A Realist’s View of the Market: Aaarrgh!

Here are the 4 rules for surviving the worst economic crisis in generations.

illustration by Phil Foster

Panicked? I would have to calm down considerably before I could be considered merely panicked. When your net worth has been whacked by more than 40 percent in nine months, and most of that happening in the last six weeks, you’re entitled to a full-blown, flap-your-arms-and-run-around-in-circles-screaming hysteria fit.

Unimaginable damage has been done. That’s plain to everyone. The two big questions that keep us tossing in our beds at night and hitting the bottle early in the day are: will it get worse, and what should I do now?

Let’s all agree on one thing: this is something new and wholly different, and the old rules don’t apply. Diversify? Every asset class except cash has plummeted. Rebalance your portfolio? Why not just rearrange the brown lumps in your cat’s litter box? Look, that stuff is malarkey. I’ve read all manner of advice and predictions for 2009 and beyond, from all the smartest minds in the business. But funny thing, I don’t recall anyone predicting the Dow down 45 percent this year. The only worse year in history was 1931, when the Dow was down 53 percent. If this looming disaster was unknowable less than a year ago, do you really have confidence that future predictions for a better market will be true this time?

And by the way, the Crash of ’29 was no crash at all. The market fell “only” 13 percent on Black Monday, October 28. It was the three years that followed, when the market shed 90 percent of its value, that triggered the Great Depression and the soup lines and jumping out of windows.

So the answer is, yes, it can get worse. The Dow would have to fall another 6,600 points from here to equate to the 1929 through 1932 loss. Yes, it can get worse. Much, much worse.

What should you do now?



You thought you hated your job? No, you love your job. Have you been reading the papers? You’re lucky to have one. Preserving a steady income is, bar none, the best financial planning you can do. Rededicate yourself to your job. Whistle while you work. Work harder. Please the boss. A $90,000 salary equates to almost $3 million in 10-year Treasury bonds. Don’t lose it.



Notwithstanding your best efforts, you might lose your job. And it might take a long stretch to find another one. If you own stocks and bonds outside of your 401(k), sell enough of them (stocks first and then bonds) to raise cash sufficient to fund at least six months worth of living expenses. Preferably eight. If your portfolio is not that big, consider taking your 401(k) to cash. If the market drops further, at least you’re guaranteed that today’s cash will be there. If you have to tap it because you’ve lost your job, you can worry about the tax hit later.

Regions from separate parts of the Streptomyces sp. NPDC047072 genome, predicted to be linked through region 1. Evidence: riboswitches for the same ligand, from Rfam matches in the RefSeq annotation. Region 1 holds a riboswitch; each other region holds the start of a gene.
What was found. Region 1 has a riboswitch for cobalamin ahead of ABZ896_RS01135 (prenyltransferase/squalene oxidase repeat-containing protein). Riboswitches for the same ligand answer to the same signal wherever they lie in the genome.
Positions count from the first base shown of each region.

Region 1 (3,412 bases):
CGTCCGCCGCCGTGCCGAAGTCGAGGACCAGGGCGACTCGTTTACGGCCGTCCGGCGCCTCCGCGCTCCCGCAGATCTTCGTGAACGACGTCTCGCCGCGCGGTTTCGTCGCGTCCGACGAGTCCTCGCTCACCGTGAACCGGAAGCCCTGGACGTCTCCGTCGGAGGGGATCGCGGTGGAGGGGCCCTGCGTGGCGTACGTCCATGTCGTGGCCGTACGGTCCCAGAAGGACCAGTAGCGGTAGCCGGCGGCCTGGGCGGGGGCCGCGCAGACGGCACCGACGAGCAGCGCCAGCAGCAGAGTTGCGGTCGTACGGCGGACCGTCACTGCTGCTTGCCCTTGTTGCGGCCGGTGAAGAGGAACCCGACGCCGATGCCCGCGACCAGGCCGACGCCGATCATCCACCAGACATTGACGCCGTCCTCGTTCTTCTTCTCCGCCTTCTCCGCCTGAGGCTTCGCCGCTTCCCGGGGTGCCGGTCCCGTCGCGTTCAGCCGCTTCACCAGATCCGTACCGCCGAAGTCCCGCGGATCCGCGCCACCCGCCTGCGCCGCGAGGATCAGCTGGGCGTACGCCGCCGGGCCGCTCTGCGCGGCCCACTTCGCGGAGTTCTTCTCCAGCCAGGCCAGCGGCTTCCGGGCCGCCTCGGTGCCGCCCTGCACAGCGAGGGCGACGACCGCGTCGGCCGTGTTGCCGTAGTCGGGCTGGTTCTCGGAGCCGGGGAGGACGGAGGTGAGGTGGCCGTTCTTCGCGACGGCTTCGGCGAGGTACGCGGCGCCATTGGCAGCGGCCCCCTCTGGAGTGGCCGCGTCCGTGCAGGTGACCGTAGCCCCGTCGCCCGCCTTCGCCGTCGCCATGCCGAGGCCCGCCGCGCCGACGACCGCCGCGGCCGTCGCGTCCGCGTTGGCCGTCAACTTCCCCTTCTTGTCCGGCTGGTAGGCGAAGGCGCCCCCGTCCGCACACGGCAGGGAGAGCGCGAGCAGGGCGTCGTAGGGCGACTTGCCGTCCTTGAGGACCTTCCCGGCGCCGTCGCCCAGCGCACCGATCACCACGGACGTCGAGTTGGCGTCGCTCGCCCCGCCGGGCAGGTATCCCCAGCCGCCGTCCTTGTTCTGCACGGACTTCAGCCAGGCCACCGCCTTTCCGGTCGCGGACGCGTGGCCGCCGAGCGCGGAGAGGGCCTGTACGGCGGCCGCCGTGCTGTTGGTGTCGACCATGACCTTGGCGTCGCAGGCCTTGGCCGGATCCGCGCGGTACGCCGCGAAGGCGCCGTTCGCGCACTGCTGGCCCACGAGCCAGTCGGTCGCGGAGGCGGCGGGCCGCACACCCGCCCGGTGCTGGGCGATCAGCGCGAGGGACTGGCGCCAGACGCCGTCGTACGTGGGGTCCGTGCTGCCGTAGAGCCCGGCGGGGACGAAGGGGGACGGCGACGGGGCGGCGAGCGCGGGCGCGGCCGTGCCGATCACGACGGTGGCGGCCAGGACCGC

If you still have stocks outside of your 401(k) after Rule No. 2, and if you have any credit card debt at all, sell more stocks and bonds until you can pay off all of your credit cards. Saving 19 percent in finance charges is like earning 19 percent on an investment. Do you have any investments that are yielding 19 percent right now? Didn’t think so.



Do you still own stocks and bonds after Rule Nos. 2 and 3? Congratulations! You’re doing better than most. So here is advice you won’t hear from any financial planner: sell all stocks, mutual funds, and index funds you own. Sell any bond that isn’t a Treasury or triple-A muni. Sit on your cash for a while so that you can get some sleep and clear your head. Yes, you might be selling at the bottom, but what’s the worst that can happen? You miss a big run-up? Do you really expect that? More likely, you’ll miss further losses.

One benefit to selling stocks and bonds today is, you’ll recognize a bunch of capital losses that can offset future capital gains until all the losses are soaked up. Moreover, your losses might be the only appreciating asset you own. If President Obama is successful in raising capital gains tax rates in the future, then your losses will shield more expensive future capital gains (proving even a mushroom cloud has a silver lining).

So when should you start buying back in? Not for at least two years. Oh, there will be bear market rallies where you think that you’ve been left behind, but just be patient. There have been 37 days in the last 80 years in which the market climbed more than 6 percent in a single day. Fully one-third of them occurred between 1929 and 1932, before the market hit its bottom.

Don’t be suckered again. Sit on your hands. Work at your job, spend less, and build cash. When you are up to your eyeballs in cash, pay off your car loans. Pay down your mortgage. If you just can’t stand it, buy triple-A rated munis, which, depending on your tax bracket, are yielding more than 9 percent on a tax-equivalent basis—and currently have almost 20 percent equity-like upside to par. Don’t buy corporate bonds, no matter what the yield or rating. If GM and Citibank can stare into the abyss, then no company is safe.

After two years have passed, when you’re ready to start investing again, buy only low-cost index funds. Unless it’s your full-time job to study stocks, never ever buy individual stocks or mutual funds again. If bona fide geniuses couldn’t beat the market, why do you think you could do better? And never ever again let stocks be more than half your portfolio.

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